Wherefore, my beloved brethren, I know that if ye shall follow the Son, with full purpose of heart, acting no hypocrisy and no deception before God, but with real intent, repenting of your sins, witnessing unto the Father that ye are willing to take upon you the name of Christ, by baptism—yea, by following your Lord and your Savior down into the water, according to his word, behold, then shall ye receive the Holy Ghost; yea, then cometh the baptism of fire and of the Holy Ghost. [2 Nephi 31:10–13]

He states further:

And now, my beloved brethren, I know by this that unless a man shall endure to the end, in following the example of the Son of the living God, he cannot be saved. . . .

And now, behold, my beloved brethren, this is the way; and there is none other way nor name given under heaven whereby man can be saved in the kingdom of God. And now, behold, this is the doctrine of Christ, and the only and true doctrine of the Father, and of the Son, and of the Holy Ghost. [2 Nephi 31:16, 21]

The doctrine of Christ in its simplicity is to be baptized by water and by fire and the Holy Ghost and to endure to the end. Nephi clearly wanted us to understand the importance of following Christ into the waters of baptism that we may be cleansed by the baptism of fire and of the Holy Ghost. Concerning enduring to the end, Elder Hartman Rector, Jr., while touring our mission, said that enduring to the end has three dimensions: (1) repent continually; (2) forgive others; and (3) be nice. Because of a busy schedule, we didn’t have the opportunity to discuss what being nice entails, and I can only speculate what it might be, but I assume that being nice encompasses all of the commandments. Perhaps it is as the Lord has counseled us to be: loving, gentle, meek, long-suffering, and free of hypocrisy and guile.

Missionaries frequently encounter contacts who say, “I’ve heard about your ‘Mormon Bible.’ As far as I am concerned, the Holy Bible is the only true word of God, and you can’t tell me anything that will change my mind.” As Nephi was concluding his ministry, he anticipated that there would be resistance to an acceptance of any “new” scripture and recorded the words of the Lord in this manner:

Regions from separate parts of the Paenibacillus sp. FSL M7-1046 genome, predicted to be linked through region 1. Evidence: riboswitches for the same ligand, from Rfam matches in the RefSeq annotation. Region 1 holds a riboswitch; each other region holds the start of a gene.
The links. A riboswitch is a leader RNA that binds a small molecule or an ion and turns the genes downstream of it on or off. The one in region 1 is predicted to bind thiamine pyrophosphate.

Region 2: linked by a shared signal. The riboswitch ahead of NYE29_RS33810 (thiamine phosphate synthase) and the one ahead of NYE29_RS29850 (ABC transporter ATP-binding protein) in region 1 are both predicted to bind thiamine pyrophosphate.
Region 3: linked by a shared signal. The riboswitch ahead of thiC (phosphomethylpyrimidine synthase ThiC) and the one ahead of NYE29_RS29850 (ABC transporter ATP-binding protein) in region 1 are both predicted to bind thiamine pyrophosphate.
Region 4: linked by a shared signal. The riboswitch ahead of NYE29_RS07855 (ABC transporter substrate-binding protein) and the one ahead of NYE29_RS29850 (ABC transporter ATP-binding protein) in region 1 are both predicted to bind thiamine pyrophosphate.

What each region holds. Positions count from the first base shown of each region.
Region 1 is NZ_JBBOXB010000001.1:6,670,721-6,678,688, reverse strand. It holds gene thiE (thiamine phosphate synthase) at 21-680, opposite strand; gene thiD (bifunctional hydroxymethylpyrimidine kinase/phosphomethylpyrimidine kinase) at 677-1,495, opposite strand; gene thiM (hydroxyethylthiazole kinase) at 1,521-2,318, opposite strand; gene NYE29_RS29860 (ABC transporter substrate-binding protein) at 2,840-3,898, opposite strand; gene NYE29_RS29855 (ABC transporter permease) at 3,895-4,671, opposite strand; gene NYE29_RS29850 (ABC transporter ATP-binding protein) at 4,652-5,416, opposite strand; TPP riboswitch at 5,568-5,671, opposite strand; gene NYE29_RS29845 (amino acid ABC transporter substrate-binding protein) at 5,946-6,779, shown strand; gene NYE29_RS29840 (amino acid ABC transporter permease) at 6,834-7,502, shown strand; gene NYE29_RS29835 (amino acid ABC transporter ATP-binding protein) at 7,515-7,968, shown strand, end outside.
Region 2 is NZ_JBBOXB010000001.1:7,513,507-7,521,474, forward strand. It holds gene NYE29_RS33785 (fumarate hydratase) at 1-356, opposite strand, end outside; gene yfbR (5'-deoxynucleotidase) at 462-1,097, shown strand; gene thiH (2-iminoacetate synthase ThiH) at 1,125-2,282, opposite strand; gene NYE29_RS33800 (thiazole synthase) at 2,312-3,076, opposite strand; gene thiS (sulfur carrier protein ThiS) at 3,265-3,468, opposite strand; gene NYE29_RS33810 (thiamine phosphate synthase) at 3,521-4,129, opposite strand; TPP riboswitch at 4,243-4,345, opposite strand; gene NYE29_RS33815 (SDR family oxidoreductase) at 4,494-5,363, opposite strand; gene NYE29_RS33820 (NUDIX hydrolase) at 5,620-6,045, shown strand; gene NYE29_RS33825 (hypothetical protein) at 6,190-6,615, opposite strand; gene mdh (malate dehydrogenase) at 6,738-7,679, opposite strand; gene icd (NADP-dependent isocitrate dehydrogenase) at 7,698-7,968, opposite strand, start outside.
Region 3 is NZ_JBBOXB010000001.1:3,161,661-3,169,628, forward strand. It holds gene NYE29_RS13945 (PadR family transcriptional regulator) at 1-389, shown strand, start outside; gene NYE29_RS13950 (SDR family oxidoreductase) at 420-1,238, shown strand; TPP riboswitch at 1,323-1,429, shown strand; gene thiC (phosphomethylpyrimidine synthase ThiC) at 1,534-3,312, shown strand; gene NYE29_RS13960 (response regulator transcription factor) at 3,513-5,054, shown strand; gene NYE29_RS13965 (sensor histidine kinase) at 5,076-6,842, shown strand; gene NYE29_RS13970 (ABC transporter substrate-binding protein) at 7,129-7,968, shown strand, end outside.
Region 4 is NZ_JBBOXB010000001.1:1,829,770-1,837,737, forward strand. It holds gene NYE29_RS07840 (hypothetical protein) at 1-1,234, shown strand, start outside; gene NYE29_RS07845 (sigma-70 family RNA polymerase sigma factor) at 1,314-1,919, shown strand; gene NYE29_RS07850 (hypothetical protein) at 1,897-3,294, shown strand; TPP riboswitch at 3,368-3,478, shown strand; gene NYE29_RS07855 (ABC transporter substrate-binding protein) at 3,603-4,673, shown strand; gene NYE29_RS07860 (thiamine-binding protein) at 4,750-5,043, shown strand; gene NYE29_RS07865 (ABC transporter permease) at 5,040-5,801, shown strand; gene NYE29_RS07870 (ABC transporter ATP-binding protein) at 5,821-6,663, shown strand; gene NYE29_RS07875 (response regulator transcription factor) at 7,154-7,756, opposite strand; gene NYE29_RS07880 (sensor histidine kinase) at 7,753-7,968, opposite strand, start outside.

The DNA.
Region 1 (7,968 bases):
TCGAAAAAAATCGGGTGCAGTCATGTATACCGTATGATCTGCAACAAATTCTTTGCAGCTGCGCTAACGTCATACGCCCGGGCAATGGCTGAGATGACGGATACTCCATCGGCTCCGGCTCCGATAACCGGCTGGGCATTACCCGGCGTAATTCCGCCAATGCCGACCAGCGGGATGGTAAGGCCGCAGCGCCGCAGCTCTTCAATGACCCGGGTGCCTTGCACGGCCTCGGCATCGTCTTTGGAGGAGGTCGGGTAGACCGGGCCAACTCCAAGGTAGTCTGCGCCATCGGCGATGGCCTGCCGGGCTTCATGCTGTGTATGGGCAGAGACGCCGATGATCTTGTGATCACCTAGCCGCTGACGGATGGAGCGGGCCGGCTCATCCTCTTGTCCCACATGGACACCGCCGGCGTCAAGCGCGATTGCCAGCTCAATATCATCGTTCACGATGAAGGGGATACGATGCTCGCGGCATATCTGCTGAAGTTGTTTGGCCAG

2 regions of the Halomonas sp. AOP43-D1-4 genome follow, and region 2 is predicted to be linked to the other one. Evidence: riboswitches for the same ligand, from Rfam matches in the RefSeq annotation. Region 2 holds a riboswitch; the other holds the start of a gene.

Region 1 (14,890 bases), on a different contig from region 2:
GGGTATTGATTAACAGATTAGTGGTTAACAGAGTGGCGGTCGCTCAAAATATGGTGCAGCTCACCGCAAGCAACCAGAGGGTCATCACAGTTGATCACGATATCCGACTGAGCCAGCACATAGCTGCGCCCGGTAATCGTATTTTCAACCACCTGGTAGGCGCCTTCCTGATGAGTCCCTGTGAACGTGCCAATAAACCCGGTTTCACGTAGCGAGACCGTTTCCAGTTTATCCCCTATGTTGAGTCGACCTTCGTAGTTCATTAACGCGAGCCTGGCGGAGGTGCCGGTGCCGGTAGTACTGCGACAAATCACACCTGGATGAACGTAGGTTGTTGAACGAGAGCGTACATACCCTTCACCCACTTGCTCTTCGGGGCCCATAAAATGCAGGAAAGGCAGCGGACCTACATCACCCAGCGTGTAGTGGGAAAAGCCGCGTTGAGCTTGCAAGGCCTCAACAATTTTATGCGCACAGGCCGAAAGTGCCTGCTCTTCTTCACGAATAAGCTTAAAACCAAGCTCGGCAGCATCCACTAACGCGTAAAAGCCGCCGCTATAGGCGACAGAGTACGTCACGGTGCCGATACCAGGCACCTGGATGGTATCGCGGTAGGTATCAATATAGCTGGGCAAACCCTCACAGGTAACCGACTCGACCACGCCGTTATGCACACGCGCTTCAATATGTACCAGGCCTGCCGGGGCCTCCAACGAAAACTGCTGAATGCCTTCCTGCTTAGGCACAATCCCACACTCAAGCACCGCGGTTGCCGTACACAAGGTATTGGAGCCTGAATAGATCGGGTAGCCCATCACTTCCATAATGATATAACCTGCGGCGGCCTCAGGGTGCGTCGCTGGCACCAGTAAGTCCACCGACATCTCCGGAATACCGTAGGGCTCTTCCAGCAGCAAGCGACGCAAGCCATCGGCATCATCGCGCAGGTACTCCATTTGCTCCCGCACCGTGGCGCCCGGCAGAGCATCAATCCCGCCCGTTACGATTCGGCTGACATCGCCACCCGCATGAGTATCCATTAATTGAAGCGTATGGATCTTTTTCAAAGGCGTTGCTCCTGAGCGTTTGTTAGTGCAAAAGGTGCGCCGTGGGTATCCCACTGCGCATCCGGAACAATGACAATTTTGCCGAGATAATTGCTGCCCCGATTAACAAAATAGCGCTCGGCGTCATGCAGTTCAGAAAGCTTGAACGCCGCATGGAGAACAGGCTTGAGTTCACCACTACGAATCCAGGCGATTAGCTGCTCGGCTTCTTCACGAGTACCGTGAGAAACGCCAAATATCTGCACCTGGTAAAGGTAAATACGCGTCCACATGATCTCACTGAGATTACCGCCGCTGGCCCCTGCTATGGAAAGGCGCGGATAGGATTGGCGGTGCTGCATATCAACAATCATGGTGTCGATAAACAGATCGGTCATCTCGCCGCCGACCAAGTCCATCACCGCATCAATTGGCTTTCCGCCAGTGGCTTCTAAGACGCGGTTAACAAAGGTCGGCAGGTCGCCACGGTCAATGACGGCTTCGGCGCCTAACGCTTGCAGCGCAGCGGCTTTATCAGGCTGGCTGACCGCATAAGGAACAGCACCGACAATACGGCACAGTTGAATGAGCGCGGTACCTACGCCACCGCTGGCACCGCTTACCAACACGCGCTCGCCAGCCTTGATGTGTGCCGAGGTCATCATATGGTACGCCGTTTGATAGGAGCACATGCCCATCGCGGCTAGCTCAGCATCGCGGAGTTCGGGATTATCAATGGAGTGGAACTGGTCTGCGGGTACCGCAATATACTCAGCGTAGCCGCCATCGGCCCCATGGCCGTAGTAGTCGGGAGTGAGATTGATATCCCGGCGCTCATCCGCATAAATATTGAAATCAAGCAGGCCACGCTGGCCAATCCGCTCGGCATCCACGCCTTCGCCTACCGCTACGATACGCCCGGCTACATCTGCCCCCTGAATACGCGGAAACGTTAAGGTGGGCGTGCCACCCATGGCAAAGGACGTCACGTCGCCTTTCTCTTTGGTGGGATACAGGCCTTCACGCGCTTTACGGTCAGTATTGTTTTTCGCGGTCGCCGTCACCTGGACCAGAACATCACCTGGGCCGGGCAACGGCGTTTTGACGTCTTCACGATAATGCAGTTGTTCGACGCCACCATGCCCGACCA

And because my words shall hiss forth—many of the Gentiles shall say: A Bible! A Bible! We have got a Bible, and there cannot be any more Bible. . . .

Thou fool, that shall say: A Bible, we have got a Bible, and we need no more Bible. Have ye obtained a Bible save it were by the Jews?

Know ye not that there are more nations than one? Know ye not that I, the Lord your God, have created all men, and that I remember those who are upon the isles of the sea; and that I rule in the heavens above and in the earth beneath; and I bring forth my word unto the children of men, yea, even upon all the nations of the earth?

Wherefore murmur ye, because that ye shall receive more of my word? Know ye not that the testimony of two nations is a witness unto you that I am God, that I remember one nation like unto another? Wherefore, I speak the same words unto one nation like unto another. . . .

And I do this that I may prove unto many that I am the same yesterday, today, and forever. [2 Nephi 29:3, 6–9]

It was brought to my attention by a missionary that an application for employment at a large firm in one of the major cities of the mission had this question: “Do you believe in any scripture other than the Holy Bible?” A yes answer was the kiss of death as far as being hired by that firm. One who has a witness of the restoration of the gospel asks: “Why is it so difficult for so many to set aside their unfounded prejudices and misunderstandings and cleave to the word of the Lord?” We shall yet see additional scripture to enlarge our understanding of spiritual things as the Lord makes his word available to us. In compiling the Articles of Faith, Joseph Smith wrote: “[God] will yet reveal many great and important things pertaining to the Kingdom of God” (Articles of Faith 1:9). As the Lord sees fit to open the sealed portion of the Book of Mormon, what great scriptural adventure lies ahead of us?

The word scripture refers to writings recognized by the Church as sacred and inspired, revealed under the influence of the Holy Ghost. In closing out the writings of his father Mormon, Moroni was not to be misunderstood:

And again I speak unto you who deny the revelations of God, and say that they are done away, that there are no revelations, nor prophecies, nor gifts, nor healing, nor speaking with tongues, and the interpretation of tongues;

Behold I say unto you, he that denieth these things knoweth not the gospel of Christ; yea, he has not read the scriptures; if so, he does not understand them.

For do we not read that God is the same yesterday, today, and forever, and in him there is no variableness neither shadow of changing? [Mormon 9:7–9]